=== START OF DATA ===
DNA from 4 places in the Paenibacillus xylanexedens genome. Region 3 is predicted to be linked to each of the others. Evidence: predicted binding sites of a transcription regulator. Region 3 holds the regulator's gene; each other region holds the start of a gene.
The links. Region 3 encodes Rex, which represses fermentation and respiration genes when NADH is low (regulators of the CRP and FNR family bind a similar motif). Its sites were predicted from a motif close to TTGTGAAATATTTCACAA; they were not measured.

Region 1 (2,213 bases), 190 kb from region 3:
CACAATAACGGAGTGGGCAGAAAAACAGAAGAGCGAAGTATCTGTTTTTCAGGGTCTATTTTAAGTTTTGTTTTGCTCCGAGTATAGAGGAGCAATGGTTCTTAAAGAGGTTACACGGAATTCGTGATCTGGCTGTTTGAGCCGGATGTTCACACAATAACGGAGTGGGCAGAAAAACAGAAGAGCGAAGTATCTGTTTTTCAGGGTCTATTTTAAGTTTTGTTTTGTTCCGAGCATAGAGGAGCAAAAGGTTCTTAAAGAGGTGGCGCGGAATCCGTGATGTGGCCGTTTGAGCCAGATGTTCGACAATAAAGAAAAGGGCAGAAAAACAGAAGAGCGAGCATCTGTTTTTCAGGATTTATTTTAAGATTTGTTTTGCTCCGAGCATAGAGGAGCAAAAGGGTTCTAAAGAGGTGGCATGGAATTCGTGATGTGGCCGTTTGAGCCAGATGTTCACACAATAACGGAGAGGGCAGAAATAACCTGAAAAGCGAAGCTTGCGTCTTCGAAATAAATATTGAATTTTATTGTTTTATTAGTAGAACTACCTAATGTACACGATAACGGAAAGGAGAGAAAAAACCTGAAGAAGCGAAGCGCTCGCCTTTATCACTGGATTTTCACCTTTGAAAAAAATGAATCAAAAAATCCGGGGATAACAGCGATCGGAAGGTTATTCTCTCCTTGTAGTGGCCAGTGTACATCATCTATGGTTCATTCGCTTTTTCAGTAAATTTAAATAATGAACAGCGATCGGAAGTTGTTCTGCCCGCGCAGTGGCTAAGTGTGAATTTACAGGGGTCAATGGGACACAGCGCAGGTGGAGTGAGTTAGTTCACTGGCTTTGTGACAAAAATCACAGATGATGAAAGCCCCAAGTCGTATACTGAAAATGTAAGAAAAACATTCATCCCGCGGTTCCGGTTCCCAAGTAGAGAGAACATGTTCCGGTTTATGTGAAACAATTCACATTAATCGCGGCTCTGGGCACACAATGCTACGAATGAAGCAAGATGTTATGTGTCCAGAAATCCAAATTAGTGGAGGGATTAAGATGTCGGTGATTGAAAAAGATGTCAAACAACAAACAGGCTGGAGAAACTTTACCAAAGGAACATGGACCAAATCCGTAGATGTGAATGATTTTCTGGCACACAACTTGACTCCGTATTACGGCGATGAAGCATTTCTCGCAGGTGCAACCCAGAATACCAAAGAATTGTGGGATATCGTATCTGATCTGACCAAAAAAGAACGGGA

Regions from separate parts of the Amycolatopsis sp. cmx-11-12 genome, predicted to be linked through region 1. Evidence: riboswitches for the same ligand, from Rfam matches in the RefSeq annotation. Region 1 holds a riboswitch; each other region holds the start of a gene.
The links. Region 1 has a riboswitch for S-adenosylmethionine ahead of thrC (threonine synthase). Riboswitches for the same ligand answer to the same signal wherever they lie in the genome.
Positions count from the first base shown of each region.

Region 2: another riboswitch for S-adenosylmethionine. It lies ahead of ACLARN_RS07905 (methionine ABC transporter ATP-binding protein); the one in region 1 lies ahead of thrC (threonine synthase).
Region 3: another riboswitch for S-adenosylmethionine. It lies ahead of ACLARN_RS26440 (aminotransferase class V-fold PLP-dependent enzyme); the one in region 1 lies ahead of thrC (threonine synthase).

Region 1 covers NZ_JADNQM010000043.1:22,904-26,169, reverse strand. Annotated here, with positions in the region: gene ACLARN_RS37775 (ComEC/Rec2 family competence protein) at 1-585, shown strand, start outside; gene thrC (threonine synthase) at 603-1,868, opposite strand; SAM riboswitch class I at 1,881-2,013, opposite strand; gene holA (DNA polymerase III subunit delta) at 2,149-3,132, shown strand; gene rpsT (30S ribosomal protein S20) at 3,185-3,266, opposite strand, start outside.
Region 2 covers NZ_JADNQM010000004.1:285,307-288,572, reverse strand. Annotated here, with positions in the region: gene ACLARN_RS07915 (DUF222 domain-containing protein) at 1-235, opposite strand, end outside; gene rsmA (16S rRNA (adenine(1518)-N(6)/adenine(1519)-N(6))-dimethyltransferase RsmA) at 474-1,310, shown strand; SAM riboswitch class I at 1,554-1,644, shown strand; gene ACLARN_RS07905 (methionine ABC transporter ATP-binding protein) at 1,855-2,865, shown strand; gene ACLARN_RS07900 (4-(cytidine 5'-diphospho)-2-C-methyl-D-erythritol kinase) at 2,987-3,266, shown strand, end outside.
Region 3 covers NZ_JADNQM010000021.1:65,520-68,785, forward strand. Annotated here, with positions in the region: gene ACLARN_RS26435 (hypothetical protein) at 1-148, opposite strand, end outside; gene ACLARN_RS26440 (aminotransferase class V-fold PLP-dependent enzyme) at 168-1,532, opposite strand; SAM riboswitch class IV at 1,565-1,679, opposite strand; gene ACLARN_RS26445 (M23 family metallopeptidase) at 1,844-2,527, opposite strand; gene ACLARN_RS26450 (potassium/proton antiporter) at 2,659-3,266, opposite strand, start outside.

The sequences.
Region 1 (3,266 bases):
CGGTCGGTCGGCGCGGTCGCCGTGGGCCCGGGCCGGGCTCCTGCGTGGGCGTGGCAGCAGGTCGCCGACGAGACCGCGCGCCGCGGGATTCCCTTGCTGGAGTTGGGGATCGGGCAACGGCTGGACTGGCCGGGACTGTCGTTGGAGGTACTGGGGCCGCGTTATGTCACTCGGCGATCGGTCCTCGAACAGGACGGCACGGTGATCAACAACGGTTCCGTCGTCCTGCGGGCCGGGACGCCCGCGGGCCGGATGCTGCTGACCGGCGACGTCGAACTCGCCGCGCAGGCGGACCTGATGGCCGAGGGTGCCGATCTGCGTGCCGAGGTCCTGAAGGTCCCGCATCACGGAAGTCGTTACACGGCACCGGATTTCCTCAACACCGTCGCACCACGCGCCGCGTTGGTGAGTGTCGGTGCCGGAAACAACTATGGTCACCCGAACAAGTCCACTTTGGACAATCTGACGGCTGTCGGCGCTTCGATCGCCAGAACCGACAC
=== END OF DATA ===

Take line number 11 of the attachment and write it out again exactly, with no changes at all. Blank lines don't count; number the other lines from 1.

Region 2 covers NZ_JADNQM010000004.1:285,307-288,572, reverse strand. Annotated here, with positions in the region: gene ACLARN_RS07915 (DUF222 domain-containing protein) at 1-235, opposite strand, end outside; gene rsmA (16S rRNA (adenine(1518)-N(6)/adenine(1519)-N(6))-dimethyltransferase RsmA) at 474-1,310, shown strand; SAM riboswitch class I at 1,554-1,644, shown strand; gene ACLARN_RS07905 (methionine ABC transporter ATP-binding protein) at 1,855-2,865, shown strand; gene ACLARN_RS07900 (4-(cytidine 5'-diphospho)-2-C-methyl-D-erythritol kinase) at 2,987-3,266, shown strand, end outside.